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#YouthMonth: 5 tips to keep learning on track

As the world sits in limbo, waiting for the pandemic to run its course, we can't help but wonder what the future will look like. For the youth of our country especially - future leaders who had to stall their studies, graduate online, and put job searching on hold, tomorrow holds a lot of uncertainty. According to the Guardian: "the 'corona class of 2020' was the most exposed age group to the likely unemployment surge caused by the economic fallout from the Covid-19 pandemic. Fortunately, the digital age we live in offers numerous resources to give them a step up and provide this country's youth a solid chance they need to prepare themselves for an uncertain future.
Kalnisha Singh
Kalnisha Singh

With June being Youth Month, there needs to be a focus on South Africa’s youth and, more importantly, their future. Many media outlets are painting a very bleak picture of the impact Covid-19 has already had on this vulnerable generation, yet focusing on the problem will not lead to a solution. The important takeout lesson for 2020 is that if the pandemic has had an impact on everything, how we do everything should be relooked: how we look after our environment, the way in which we engage with our fellow human beings, and, yes – how we educate ourselves.

This is why I’ve compiled five tips on how you can sharpen your skillset, without needing to spend a single cent.

Tip 1: Mind over matter


First of all, get your mindset right. Yes, the future looks uncertain and turbulent. But you are still in control of your future. Find your determination and will. Start by setting goals and systems that will help you to achieve your objectives. Understand why you want what you want. Useful resources include:
  • The Goalcast channel on YouTube, which will help you find your inspiration.
  • TED Talks can assist in delving deeper into interesting topics and exploring alternative perspectives.
  • The website www.awakenthegreatnesswithin.com offers free downloadable resources.
  • Future Proof Academy offers a free course on “What is your Moon shot?”.

Tip 2: Crack the code


Prepare yourself for the new world of work. Do some research and identify which skills are in high demand, are fitting for remote work, and cannot be automated easily.

The programmes listed below are all working towards solving two complex challenges: youth unemployment and the shortage of software skills in South Africa:
Before you start, remember to confirm which careers are headed for a dead end. A few examples include travel agent, telephone switchboard operator, postal worker, newspaper reporter, door-to-door salesperson, and more. A simple Google search will provide you with these project trends to ensure you avoid careers without bright futures in the digital age.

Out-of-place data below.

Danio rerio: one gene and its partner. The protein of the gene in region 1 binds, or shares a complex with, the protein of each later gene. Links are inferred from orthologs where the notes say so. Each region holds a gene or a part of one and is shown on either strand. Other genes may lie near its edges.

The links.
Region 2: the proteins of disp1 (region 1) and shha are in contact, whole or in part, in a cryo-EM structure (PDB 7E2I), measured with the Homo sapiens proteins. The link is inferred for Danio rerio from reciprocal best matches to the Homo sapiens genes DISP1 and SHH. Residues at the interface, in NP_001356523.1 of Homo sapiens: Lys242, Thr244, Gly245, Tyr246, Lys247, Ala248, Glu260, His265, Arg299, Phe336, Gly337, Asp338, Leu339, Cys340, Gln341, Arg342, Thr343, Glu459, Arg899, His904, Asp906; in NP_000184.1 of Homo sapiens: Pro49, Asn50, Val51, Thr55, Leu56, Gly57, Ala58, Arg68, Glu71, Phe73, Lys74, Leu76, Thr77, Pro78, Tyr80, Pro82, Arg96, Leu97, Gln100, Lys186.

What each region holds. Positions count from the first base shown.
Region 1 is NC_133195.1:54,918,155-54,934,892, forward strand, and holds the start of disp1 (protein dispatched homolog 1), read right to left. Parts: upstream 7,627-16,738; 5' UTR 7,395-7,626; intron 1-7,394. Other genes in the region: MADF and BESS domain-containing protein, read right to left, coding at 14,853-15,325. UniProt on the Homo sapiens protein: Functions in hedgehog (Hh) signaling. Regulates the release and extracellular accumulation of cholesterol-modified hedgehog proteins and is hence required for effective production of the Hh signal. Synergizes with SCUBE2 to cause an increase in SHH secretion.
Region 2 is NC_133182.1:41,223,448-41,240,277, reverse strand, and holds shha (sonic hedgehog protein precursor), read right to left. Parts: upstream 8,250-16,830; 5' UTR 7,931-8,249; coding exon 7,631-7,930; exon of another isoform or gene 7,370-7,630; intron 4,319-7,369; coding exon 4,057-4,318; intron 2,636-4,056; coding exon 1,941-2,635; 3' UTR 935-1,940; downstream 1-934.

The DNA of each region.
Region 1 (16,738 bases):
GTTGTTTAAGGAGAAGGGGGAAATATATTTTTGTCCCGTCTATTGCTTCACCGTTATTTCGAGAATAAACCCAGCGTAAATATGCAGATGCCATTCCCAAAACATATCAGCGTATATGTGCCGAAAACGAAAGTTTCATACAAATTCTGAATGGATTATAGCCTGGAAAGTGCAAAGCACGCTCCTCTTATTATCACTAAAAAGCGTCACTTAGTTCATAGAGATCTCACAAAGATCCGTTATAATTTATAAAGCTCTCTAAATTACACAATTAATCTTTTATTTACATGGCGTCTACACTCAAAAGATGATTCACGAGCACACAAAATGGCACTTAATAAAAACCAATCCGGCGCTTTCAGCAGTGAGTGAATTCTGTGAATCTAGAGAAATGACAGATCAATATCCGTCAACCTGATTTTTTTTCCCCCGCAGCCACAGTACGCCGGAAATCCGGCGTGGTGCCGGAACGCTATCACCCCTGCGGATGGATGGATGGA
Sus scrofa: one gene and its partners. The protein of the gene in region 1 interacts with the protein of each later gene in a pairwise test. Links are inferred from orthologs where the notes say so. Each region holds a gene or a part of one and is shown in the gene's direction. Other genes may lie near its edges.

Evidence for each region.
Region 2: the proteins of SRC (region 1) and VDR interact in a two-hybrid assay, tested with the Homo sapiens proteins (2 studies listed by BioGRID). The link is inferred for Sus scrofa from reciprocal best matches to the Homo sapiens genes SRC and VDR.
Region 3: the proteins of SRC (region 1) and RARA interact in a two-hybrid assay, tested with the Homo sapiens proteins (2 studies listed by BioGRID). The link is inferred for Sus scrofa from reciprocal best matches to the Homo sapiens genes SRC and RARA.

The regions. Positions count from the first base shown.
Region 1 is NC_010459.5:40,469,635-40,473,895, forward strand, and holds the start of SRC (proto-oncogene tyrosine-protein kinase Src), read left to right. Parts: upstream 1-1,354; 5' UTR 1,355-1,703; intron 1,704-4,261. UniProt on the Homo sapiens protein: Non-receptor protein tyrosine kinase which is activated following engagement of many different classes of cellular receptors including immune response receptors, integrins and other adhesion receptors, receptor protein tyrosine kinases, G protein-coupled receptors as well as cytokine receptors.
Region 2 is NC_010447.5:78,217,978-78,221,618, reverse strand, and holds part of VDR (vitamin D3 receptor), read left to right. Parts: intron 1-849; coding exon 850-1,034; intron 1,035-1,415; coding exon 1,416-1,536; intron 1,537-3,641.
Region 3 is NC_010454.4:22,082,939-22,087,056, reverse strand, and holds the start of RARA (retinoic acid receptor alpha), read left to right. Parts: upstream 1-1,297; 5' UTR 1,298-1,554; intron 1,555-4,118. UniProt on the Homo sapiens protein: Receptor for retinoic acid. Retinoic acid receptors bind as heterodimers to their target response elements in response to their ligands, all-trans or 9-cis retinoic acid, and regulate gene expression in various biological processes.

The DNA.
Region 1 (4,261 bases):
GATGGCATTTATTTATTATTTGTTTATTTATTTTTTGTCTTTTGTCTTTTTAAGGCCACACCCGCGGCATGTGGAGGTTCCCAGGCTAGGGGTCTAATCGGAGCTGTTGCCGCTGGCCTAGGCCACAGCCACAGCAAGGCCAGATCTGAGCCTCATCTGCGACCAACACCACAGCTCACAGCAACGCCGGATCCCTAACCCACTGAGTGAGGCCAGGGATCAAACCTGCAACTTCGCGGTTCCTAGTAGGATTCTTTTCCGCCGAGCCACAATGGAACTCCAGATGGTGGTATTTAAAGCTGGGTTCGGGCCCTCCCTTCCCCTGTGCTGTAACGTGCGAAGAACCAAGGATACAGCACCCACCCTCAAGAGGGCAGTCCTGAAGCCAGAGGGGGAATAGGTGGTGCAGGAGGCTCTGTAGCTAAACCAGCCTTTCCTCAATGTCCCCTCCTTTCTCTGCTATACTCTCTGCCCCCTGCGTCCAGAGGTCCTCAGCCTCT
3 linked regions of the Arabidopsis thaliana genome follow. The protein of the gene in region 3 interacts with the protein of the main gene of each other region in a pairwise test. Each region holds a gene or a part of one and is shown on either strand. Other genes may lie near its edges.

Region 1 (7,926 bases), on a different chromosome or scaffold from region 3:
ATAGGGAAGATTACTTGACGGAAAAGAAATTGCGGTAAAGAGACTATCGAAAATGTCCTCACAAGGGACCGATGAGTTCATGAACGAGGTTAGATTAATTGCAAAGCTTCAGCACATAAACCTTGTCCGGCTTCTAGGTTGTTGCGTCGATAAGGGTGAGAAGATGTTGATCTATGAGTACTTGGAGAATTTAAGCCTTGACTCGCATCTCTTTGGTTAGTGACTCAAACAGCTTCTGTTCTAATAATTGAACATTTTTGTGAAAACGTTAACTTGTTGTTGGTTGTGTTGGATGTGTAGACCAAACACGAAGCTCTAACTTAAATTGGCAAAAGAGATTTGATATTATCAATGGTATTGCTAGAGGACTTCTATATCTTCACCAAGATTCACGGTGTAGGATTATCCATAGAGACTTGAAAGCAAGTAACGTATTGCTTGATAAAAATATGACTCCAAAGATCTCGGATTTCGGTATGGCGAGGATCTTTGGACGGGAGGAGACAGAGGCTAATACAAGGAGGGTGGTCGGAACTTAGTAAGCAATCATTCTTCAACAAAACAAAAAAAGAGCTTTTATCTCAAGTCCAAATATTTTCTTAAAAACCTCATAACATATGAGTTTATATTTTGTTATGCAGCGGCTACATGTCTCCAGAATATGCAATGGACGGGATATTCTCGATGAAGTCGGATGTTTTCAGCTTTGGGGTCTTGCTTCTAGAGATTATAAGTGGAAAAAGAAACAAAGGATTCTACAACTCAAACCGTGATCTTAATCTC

Tip 3: Work at your own pace in your own space


Don’t forget about the fast-rising Gig Economy. Gig workers are independent contractors, online platform workers, contract firm workers, on-call workers, and temporary workers. Gig workers enter into formal agreements with on-demand companies to provide services to the company's clients. There are multiple freelancing platforms available, such as Giraffe, Upwork, NoSweat, Linkdpro and Fiverr.

Tip 4: Chart a course


If you have your heart set on obtaining a certificate or degree, consider taking advantage of the many free online education resources on the market today, such as:
  • Edx.org
  • Khanacademy.org
  • Coursera.org
These platforms offer leading-edge educational resources and access to some of the greatest minds in education in the world – for free.

Tip 5: Bursaries without burdens


Bursaries are offered by institutions and companies to make it affordable for people to study who would otherwise not be able to do so. A useful resource is zabursaries.co.za for a list of all bursaries in South Africa for 2020 – 2021. Also look at corporate foundation websites; there are several South African and international businesses that offer bursaries and scholarships.

For post-graduate study, consider enquiring at the local offices of global institutions and embassies. There are several programmes that seek to invest in Africa’s next generation of leadership. A good website to start with is www.opportunitiesforafricans.com.

Key skills of the future are resilience and adaptive learning. Work to adapt and overcome, find your niche and help rebuild our economy.

About Kalnisha Singh

Kalnisha Singh is a Development Economist and Strategic Management Specialist, with vast experience in developing and implementing transformation and sustainability strategies. She has consulted for both the public and private sectors on a variety of topics, including Operation Optimisation; Transformation Strategy; Sustainability and ESG; Lean Efficiencies and Strategic Management. She has international business and academic experience, having consulted to multinational organisations in Europe and the rest of Africa. Due to her specialist experience and expert insights, she has been interviewed by prominent South African media platforms and publications such as Business Day TV, SABC, Morning Live, eNCA, Financial Mail, SME South Africa, and Independent News.

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